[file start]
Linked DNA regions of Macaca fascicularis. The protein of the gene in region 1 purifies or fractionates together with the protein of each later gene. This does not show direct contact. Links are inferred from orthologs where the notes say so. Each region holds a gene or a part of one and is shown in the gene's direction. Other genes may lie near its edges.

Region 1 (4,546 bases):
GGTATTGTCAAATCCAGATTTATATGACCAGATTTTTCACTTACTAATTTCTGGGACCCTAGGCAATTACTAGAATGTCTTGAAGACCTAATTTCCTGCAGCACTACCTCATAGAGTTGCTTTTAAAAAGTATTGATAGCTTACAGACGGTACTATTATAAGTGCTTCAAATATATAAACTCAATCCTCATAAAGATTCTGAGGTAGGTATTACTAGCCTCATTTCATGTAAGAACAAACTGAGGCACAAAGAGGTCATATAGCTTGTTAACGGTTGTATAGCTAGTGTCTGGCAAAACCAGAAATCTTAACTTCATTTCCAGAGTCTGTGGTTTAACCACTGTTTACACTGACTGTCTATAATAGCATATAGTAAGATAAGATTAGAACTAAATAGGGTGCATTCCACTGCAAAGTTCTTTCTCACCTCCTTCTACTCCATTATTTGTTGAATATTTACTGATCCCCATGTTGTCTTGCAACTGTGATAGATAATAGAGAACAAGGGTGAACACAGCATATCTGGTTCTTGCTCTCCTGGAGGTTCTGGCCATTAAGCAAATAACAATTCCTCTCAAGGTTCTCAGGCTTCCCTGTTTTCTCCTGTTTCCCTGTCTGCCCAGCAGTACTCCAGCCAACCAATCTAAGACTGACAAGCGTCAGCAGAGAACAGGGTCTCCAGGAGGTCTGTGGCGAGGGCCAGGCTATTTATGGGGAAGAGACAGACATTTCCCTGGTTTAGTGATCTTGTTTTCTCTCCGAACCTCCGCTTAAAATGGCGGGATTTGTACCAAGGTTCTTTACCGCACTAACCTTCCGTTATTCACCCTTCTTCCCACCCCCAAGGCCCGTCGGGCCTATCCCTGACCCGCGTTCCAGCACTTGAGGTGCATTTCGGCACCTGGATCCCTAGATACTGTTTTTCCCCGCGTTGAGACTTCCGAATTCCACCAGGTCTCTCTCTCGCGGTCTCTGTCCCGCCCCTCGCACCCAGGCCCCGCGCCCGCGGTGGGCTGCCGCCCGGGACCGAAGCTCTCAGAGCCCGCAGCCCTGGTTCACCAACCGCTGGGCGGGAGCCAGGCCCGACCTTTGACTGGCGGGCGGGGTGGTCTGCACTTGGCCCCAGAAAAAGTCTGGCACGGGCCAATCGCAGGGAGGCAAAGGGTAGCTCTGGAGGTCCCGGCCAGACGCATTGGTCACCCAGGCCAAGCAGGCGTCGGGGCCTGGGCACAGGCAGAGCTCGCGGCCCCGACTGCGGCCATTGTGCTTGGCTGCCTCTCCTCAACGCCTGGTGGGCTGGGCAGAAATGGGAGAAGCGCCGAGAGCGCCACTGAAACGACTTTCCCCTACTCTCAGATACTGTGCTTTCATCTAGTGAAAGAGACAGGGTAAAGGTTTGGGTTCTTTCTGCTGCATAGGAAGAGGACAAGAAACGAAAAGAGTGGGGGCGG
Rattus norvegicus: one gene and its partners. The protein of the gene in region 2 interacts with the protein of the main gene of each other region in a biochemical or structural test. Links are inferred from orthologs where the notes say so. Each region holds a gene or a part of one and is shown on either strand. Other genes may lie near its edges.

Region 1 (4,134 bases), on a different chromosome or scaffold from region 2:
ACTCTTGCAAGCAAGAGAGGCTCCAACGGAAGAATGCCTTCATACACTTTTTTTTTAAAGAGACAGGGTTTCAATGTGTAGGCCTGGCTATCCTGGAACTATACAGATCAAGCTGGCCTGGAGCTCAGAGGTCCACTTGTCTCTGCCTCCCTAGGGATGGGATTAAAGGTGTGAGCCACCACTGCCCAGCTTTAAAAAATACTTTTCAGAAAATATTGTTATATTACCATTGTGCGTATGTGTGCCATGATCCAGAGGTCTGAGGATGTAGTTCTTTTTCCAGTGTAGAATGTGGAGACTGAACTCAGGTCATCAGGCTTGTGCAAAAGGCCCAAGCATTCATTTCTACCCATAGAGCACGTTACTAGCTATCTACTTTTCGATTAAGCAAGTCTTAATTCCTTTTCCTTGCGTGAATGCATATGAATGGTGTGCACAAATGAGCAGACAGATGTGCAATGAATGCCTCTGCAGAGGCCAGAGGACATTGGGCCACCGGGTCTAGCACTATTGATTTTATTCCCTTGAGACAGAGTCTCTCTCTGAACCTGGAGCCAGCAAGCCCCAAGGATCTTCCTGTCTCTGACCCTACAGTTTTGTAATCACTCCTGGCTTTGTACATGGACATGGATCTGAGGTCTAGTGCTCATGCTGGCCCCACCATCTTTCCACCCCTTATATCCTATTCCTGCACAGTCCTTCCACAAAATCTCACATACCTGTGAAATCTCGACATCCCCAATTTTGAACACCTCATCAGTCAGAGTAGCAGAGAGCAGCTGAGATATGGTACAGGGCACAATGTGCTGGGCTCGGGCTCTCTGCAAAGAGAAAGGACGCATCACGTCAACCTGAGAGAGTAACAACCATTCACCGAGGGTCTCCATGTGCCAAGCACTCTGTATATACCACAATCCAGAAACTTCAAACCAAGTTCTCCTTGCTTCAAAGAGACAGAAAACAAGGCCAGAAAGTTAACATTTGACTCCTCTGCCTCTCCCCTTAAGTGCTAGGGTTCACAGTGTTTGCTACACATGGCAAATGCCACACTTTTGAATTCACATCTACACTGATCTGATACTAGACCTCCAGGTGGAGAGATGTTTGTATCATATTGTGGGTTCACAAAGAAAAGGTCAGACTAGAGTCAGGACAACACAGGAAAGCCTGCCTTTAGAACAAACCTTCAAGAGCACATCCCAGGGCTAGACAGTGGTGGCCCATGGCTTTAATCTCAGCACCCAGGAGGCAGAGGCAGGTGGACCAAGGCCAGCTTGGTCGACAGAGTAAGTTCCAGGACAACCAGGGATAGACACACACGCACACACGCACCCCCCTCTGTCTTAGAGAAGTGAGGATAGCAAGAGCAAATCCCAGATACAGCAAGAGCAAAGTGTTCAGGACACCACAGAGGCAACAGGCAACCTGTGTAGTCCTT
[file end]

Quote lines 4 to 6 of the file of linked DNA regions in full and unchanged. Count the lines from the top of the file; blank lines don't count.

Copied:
Rattus norvegicus: one gene and its partners. The protein of the gene in region 2 interacts with the protein of the main gene of each other region in a biochemical or structural test. Links are inferred from orthologs where the notes say so. Each region holds a gene or a part of one and is shown on either strand. Other genes may lie near its edges.

Region 1 (4,134 bases), on a different chromosome or scaffold from region 2:
ACTCTTGCAAGCAAGAGAGGCTCCAACGGAAGAATGCCTTCATACACTTTTTTTTTAAAGAGACAGGGTTTCAATGTGTAGGCCTGGCTATCCTGGAACTATACAGATCAAGCTGGCCTGGAGCTCAGAGGTCCACTTGTCTCTGCCTCCCTAGGGATGGGATTAAAGGTGTGAGCCACCACTGCCCAGCTTTAAAAAATACTTTTCAGAAAATATTGTTATATTACCATTGTGCGTATGTGTGCCATGATCCAGAGGTCTGAGGATGTAGTTCTTTTTCCAGTGTAGAATGTGGAGACTGAACTCAGGTCATCAGGCTTGTGCAAAAGGCCCAAGCATTCATTTCTACCCATAGAGCACGTTACTAGCTATCTACTTTTCGATTAAGCAAGTCTTAATTCCTTTTCCTTGCGTGAATGCATATGAATGGTGTGCACAAATGAGCAGACAGATGTGCAATGAATGCCTCTGCAGAGGCCAGAGGACATTGGGCCACCGGGTCTAGCACTATTGATTTTATTCCCTTGAGACAGAGTCTCTCTCTGAACCTGGAGCCAGCAAGCCCCAAGGATCTTCCTGTCTCTGACCCTACAGTTTTGTAATCACTCCTGGCTTTGTACATGGACATGGATCTGAGGTCTAGTGCTCATGCTGGCCCCACCATCTTTCCACCCCTTATATCCTATTCCTGCACAGTCCTTCCACAAAATCTCACATACCTGTGAAATCTCGACATCCCCAATTTTGAACACCTCATCAGTCAGAGTAGCAGAGAGCAGCTGAGATATGGTACAGGGCACAATGTGCTGGGCTCGGGCTCTCTGCAAAGAGAAAGGACGCATCACGTCAACCTGAGAGAGTAACAACCATTCACCGAGGGTCTCCATGTGCCAAGCACTCTGTATATACCACAATCCAGAAACTTCAAACCAAGTTCTCCTTGCTTCAAAGAGACAGAAAACAAGGCCAGAAAGTTAACATTTGACTCCTCTGCCTCTCCCCTTAAGTGCTAGGGTTCACAGTGTTTGCTACACATGGCAAATGCCACACTTTTGAATTCACATCTACACTGATCTGATACTAGACCTCCAGGTGGAGAGATGTTTGTATCATATTGTGGGTTCACAAAGAAAAGGTCAGACTAGAGTCAGGACAACACAGGAAAGCCTGCCTTTAGAACAAACCTTCAAGAGCACATCCCAGGGCTAGACAGTGGTGGCCCATGGCTTTAATCTCAGCACCCAGGAGGCAGAGGCAGGTGGACCAAGGCCAGCTTGGTCGACAGAGTAAGTTCCAGGACAACCAGGGATAGACACACACGCACACACGCACCCCCCTCTGTCTTAGAGAAGTGAGGATAGCAAGAGCAAATCCCAGATACAGCAAGAGCAAAGTGTTCAGGACACCACAGAGGCAACAGGCAACCTGTGTAGTCCTT